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Suppose two coins $x$ and $y$ have "H" heads probability $p_x$ and $p_y$. $p_x$ and $p_y$ are independently drawn according to a uniform distribution over $[0,1]$.

Say that we know $p_x\geq p_y$. So, we update using order statistics:

$p_x$ follows the largest order statistics, whose CDF is $$p^2_x$$ while $p_y$ follows the smallest order statistics, whose CDF is $$2p_y-p_y^2.$$

The joint probability of $(p_x,p_y)$ will be given by $2$ as can be found here.

My question is what happens we flipped coin $x$ once and the outcome is $H$?

Should we or shoudn't we update the distribution of $p_x$ and $p_y$ after the observation? If we should, what would be the posterior distribution?

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  • $\begingroup$ not sure you should use order statistics...likelihood is unchanged...change is only in the prior...your marginal posterior for $p_x$ will probably be some kind of incomplete beta function $\endgroup$ Sep 25, 2019 at 8:09
  • $\begingroup$ By the prior, you mean the uniform distribution? I was thinking about a similar problem.. In the same setting, suppose somehow that $p_x$ is revealed. Then we should revise the cdf of $p_y$ in a way that it is uniformly distributed below $p_x$.. which is the distribution of the smallest order statistics when the higher one's value is given by $p_x$. $\endgroup$
    – Andeanlll
    Sep 25, 2019 at 8:21

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Taking your prior, which is the uniform distribution, $f(p_x,p_y)=1$, re-normalised over $0\leq p_y\leq p_x\leq 1$. This is still "uniform" in the region $p_y\leq p_x$. So we can say

$$f(p_x, p_y|I)\propto I_{0\leq p_y\leq p_x\leq 1}$$

The likelihood of the data observed is equal to

$$f(x=H|p_x, p_y,I)=p_x$$

Now multiply them together and we have

$$f(p_x, p_y|x=H,I)\propto (p_x, p_y|I) f(x=H|p_x, p_y,I)\propto p_x I_{0\leq p_y\leq p_x\leq 1}$$

If we want the normalizing constan, $Z$, just integrate. in this case it is easy

$$Z=\int_0^1 \int_0^1 p_x I_{p_x\geq p_y} dp_x dp_y=\int_0^1 \int_{p_y}^1 p_x dp_x dp_y=\frac{1}{2}\int_0^1 (1-p_y^2) dp_y=\frac{1}{3}$$

So the full posterior is $$f(p_x, p_y|x=H,I)=3 p_x I_{0\leq p_y\leq p_x\leq 1}$$

To show how it's different, if we calculate means, we have...$E(p_x|I)=\frac{2}{3}$ and $E(p_x|x=H,I)=\frac{3}{4}$....similarly we aslso have...$E(p_y|I)=\frac{1}{3}$ and $E(p_y|x=H,I)=\frac{3}{8}$. So the parameters both have the posterior mass shifted upwards. This is because the evidence provides "direct indication" that $p_x$ is more likely to be larger. As this is an upper bound on $p_y$ we have to allow for larger values of this parameter - the evidence provides "indirect indication" that $p_y$ is larger..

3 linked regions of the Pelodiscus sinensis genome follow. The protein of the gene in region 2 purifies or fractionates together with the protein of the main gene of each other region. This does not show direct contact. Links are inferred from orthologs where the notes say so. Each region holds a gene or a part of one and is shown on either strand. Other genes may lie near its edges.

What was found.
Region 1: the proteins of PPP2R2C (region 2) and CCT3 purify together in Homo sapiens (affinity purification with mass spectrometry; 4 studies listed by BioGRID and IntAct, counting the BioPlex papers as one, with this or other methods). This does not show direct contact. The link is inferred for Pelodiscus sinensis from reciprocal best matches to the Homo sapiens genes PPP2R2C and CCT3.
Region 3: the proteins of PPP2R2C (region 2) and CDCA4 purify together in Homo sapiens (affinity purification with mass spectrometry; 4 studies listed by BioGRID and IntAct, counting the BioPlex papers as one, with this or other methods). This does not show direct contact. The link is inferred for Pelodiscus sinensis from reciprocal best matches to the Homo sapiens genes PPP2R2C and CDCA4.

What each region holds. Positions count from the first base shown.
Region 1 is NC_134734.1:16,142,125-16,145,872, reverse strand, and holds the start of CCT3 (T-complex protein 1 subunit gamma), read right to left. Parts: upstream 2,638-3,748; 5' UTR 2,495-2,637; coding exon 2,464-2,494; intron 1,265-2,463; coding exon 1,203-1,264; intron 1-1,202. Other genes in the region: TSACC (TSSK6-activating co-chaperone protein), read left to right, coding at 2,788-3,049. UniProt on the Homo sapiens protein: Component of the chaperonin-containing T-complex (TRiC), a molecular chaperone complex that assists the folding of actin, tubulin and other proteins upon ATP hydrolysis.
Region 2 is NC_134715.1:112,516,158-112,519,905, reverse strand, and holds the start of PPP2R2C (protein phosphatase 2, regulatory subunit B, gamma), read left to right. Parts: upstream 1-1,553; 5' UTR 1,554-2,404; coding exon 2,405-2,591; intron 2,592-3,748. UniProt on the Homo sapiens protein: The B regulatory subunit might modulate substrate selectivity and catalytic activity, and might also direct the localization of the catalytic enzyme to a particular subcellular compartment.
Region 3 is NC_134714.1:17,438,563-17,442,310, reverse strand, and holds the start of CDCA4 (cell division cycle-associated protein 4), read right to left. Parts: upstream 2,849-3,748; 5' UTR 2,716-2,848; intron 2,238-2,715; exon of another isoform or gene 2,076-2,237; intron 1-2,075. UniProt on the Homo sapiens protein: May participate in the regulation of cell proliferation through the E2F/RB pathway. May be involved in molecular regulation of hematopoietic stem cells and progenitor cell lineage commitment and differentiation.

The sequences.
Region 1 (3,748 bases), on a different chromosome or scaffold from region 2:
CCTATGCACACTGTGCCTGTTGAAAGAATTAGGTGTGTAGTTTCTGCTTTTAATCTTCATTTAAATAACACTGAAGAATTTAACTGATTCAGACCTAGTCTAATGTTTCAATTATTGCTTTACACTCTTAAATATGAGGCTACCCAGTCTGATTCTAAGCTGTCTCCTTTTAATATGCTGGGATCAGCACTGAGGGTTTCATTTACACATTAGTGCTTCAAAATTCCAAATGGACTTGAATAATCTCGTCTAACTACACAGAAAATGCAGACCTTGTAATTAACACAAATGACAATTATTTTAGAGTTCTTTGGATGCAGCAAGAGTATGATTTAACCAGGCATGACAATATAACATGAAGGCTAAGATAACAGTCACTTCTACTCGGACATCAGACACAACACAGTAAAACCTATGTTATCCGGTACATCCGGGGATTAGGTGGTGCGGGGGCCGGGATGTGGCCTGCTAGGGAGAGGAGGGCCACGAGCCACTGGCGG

hope this helps!

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  • $\begingroup$ Thank you for your detailed answer. Could you explain the third expression from the top a bit more? I don't get how $f(p_x, p_y|x=H,I)\propto f(p_x, p_y|I) f(x=H|p_x, p_y,I)$ is derived. Denoting $p_x,p_y=A,~"x=H"=B,~I=C$, isn't it $f(A|BC)=\frac{f(ABC)}{f(BC)}=\frac{f(AC)}{f(BC)}\frac{f(ABC)}{f(AC)}$ which is different from your expression $\frac{f(AC)}{f(C)}\frac{f(ABC)}{f(AC)}$? $\endgroup$
    – Andeanlll
    Sep 25, 2019 at 15:59
  • $\begingroup$ Another thing is that why can't we start with the pdf of order statistics? When $p_y<p_x$ and when they are iid draws, I think the distribution of them can be represented using orders statistics.. I apologize if I'm slow. $\endgroup$
    – Andeanlll
    Sep 25, 2019 at 16:27
  • $\begingroup$ Oh, sorry. I got your point. It's just the way how to derive the posterior when we take $I$ as given. But I don't still get why the order statistics won't work.. $\endgroup$
    – Andeanlll
    Sep 26, 2019 at 2:32
  • $\begingroup$ the order statistics work for the prior, just not sure the posterior is an order statistic density. You could think of first generating the 2 order statistics $(p_x^{(b)},p_y^{(b)})$, and then accepting that sample with probability $p_x^{(b)}$, and rejecting it otherwise. The accepted samples have the same distribution as the posterior $\endgroup$ Sep 26, 2019 at 12:00
  • $\begingroup$ Got it. Thank you so much. Your answer really helped me a lot! $\endgroup$
    – Andeanlll
    Sep 26, 2019 at 14:19

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